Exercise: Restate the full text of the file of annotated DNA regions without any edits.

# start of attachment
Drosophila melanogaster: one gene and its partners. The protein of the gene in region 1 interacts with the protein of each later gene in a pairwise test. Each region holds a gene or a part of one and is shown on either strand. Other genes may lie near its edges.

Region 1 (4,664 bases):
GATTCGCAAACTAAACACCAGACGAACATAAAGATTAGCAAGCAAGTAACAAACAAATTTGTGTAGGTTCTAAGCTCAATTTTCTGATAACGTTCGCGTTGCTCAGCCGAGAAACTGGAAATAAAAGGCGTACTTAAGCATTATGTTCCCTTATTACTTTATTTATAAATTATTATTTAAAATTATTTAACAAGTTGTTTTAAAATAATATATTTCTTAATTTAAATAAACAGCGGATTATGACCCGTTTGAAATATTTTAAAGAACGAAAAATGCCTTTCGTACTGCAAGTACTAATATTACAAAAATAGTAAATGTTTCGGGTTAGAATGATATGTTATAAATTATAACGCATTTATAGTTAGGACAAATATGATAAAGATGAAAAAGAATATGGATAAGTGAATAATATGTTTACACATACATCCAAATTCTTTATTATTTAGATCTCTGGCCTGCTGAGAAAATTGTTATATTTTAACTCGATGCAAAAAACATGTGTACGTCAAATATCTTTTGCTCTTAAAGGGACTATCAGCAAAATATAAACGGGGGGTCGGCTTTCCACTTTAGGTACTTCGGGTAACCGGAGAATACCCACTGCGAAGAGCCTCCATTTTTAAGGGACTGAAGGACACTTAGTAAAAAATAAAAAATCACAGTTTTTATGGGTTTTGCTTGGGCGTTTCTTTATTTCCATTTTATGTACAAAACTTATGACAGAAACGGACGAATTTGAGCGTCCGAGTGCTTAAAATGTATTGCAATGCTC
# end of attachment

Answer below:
Drosophila melanogaster: one gene and its partners. The protein of the gene in region 1 interacts with the protein of each later gene in a pairwise test. Each region holds a gene or a part of one and is shown on either strand. Other genes may lie near its edges.

Region 1 (4,664 bases):
GATTCGCAAACTAAACACCAGACGAACATAAAGATTAGCAAGCAAGTAACAAACAAATTTGTGTAGGTTCTAAGCTCAATTTTCTGATAACGTTCGCGTTGCTCAGCCGAGAAACTGGAAATAAAAGGCGTACTTAAGCATTATGTTCCCTTATTACTTTATTTATAAATTATTATTTAAAATTATTTAACAAGTTGTTTTAAAATAATATATTTCTTAATTTAAATAAACAGCGGATTATGACCCGTTTGAAATATTTTAAAGAACGAAAAATGCCTTTCGTACTGCAAGTACTAATATTACAAAAATAGTAAATGTTTCGGGTTAGAATGATATGTTATAAATTATAACGCATTTATAGTTAGGACAAATATGATAAAGATGAAAAAGAATATGGATAAGTGAATAATATGTTTACACATACATCCAAATTCTTTATTATTTAGATCTCTGGCCTGCTGAGAAAATTGTTATATTTTAACTCGATGCAAAAAACATGTGTACGTCAAATATCTTTTGCTCTTAAAGGGACTATCAGCAAAATATAAACGGGGGGTCGGCTTTCCACTTTAGGTACTTCGGGTAACCGGAGAATACCCACTGCGAAGAGCCTCCATTTTTAAGGGACTGAAGGACACTTAGTAAAAAATAAAAAATCACAGTTTTTATGGGTTTTGCTTGGGCGTTTCTTTATTTCCATTTTATGTACAAAACTTATGACAGAAACGGACGAATTTGAGCGTCCGAGTGCTTAAAATGTATTGCAATGCTC